As national strategies continue to develop, there are strategic opportunities the Army and DoD should champion and pursue. To revitalize America’s alliances and partnerships, the Army should advocate for and pursue policies that build partner capacity while removing barriers and hurdles to allied engagements. Specifically, policies that ease restrictions on information-sharing should be carefully considered.
Information-sharing barriers that prevent or overly constrain allied integration come in all shapes and sizes. Granted, there are legitimate concerns related to the classification and protection of sensitive information and data. However, it is imperative that the puzzle of policies that prevent information-sharing be navigable, if not solved. With the rapid evolution of adversary capabilities and U.S. aspirations of decision dominance, maintaining relevant policy has fallen behind, leaving exploitable gaps and seams in multidomain environments. This requires a top-down, departmentwide and servicewide directed effort that aligns information-sharing policies with allied integration priorities.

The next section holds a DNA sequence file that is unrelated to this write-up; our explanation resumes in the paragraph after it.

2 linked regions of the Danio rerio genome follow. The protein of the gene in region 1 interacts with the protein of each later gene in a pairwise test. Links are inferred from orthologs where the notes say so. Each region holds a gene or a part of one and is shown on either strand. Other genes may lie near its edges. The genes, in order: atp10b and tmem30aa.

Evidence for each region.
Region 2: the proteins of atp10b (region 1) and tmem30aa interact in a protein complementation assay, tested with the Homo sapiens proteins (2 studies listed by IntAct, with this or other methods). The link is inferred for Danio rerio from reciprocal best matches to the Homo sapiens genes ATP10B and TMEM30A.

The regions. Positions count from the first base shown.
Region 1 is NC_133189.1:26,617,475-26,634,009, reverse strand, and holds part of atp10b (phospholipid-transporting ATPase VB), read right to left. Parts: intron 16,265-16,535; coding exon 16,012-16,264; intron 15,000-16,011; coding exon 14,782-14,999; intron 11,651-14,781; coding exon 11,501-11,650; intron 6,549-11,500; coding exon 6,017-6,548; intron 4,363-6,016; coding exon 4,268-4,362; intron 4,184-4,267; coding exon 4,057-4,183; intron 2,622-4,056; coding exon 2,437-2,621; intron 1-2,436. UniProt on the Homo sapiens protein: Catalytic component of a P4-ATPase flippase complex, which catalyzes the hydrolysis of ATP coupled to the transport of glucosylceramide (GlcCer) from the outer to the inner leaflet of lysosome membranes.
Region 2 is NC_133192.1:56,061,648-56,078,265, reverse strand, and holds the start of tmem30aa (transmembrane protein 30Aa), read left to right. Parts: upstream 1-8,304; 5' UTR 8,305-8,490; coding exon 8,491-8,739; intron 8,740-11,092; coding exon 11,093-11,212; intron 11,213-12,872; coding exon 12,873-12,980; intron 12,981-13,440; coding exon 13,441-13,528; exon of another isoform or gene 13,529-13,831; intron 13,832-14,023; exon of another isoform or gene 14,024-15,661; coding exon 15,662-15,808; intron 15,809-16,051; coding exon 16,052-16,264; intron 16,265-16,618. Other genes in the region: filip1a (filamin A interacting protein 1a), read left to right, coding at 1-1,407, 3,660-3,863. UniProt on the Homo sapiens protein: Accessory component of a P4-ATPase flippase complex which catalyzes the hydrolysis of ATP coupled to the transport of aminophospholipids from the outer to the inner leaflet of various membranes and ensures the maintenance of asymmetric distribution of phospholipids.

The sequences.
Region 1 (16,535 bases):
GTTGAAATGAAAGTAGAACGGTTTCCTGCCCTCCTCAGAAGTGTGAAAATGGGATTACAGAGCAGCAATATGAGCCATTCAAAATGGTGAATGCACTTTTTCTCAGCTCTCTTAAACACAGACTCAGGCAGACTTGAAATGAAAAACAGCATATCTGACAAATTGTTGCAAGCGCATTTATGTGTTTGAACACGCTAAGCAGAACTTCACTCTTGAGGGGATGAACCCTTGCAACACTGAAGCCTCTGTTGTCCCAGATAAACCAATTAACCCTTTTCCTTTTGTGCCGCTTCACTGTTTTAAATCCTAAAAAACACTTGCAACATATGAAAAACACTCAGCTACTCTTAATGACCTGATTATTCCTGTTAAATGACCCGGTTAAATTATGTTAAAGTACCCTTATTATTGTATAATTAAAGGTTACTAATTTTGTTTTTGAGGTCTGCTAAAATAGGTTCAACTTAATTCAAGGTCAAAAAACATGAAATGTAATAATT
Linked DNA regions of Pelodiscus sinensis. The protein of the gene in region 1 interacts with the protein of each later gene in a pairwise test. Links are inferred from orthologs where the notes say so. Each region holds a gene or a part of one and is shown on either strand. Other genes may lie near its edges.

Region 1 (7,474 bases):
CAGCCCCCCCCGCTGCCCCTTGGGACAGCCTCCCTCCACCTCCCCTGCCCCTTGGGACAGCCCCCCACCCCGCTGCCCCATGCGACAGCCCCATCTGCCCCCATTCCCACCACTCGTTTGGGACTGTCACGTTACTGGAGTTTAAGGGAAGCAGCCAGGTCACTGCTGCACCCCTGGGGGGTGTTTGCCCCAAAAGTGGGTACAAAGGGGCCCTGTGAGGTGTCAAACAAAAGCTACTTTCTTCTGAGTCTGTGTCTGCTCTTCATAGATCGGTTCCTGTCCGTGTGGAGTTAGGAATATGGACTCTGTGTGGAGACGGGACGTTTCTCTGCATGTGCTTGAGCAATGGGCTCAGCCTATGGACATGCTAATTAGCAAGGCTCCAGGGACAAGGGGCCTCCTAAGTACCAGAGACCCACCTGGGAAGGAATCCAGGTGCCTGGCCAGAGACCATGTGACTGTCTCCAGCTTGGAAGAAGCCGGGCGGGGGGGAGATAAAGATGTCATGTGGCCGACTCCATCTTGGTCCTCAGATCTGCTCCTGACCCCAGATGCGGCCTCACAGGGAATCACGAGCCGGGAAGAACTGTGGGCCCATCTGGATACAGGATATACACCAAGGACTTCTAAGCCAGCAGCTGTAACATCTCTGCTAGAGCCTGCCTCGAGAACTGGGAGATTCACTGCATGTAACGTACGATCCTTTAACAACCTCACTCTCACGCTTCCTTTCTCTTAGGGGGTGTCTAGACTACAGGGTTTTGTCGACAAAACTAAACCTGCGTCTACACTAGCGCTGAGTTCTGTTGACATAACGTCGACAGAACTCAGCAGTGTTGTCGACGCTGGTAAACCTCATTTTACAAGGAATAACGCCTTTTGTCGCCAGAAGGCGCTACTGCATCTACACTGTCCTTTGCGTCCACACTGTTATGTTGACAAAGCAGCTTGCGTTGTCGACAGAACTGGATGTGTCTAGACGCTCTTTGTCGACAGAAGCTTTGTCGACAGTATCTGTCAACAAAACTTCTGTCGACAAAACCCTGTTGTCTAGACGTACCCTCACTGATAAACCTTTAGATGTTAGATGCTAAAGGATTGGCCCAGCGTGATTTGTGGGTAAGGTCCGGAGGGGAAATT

The Army must ensure that formal agreements, interactions, shared systems and capabilities are not overly encumbered or unnecessarily stymied by archaic policies and processes from a bygone era. Failure to remove hurdles to allied integration in the future operational environment will prove to be disastrous and cannot wait until conflict erupts to be addressed. Specific opportunities for this effort exist with individual and collective groups of allied partners working toward integrated air and missile defense policies, initiatives and architectures.
Regionally, the Army’s air and missile defense commands lead several efforts on behalf of combatant commanders. These efforts focus on advocating for and building allied and partner capacity, and removing barriers to integration and interoperability. The commands work tirelessly to build strong relationships with allies and partners, conducting tactical and operational training events that build trust among allies in common weapon systems, while assuring partners of U.S. strategic commitments to collective security.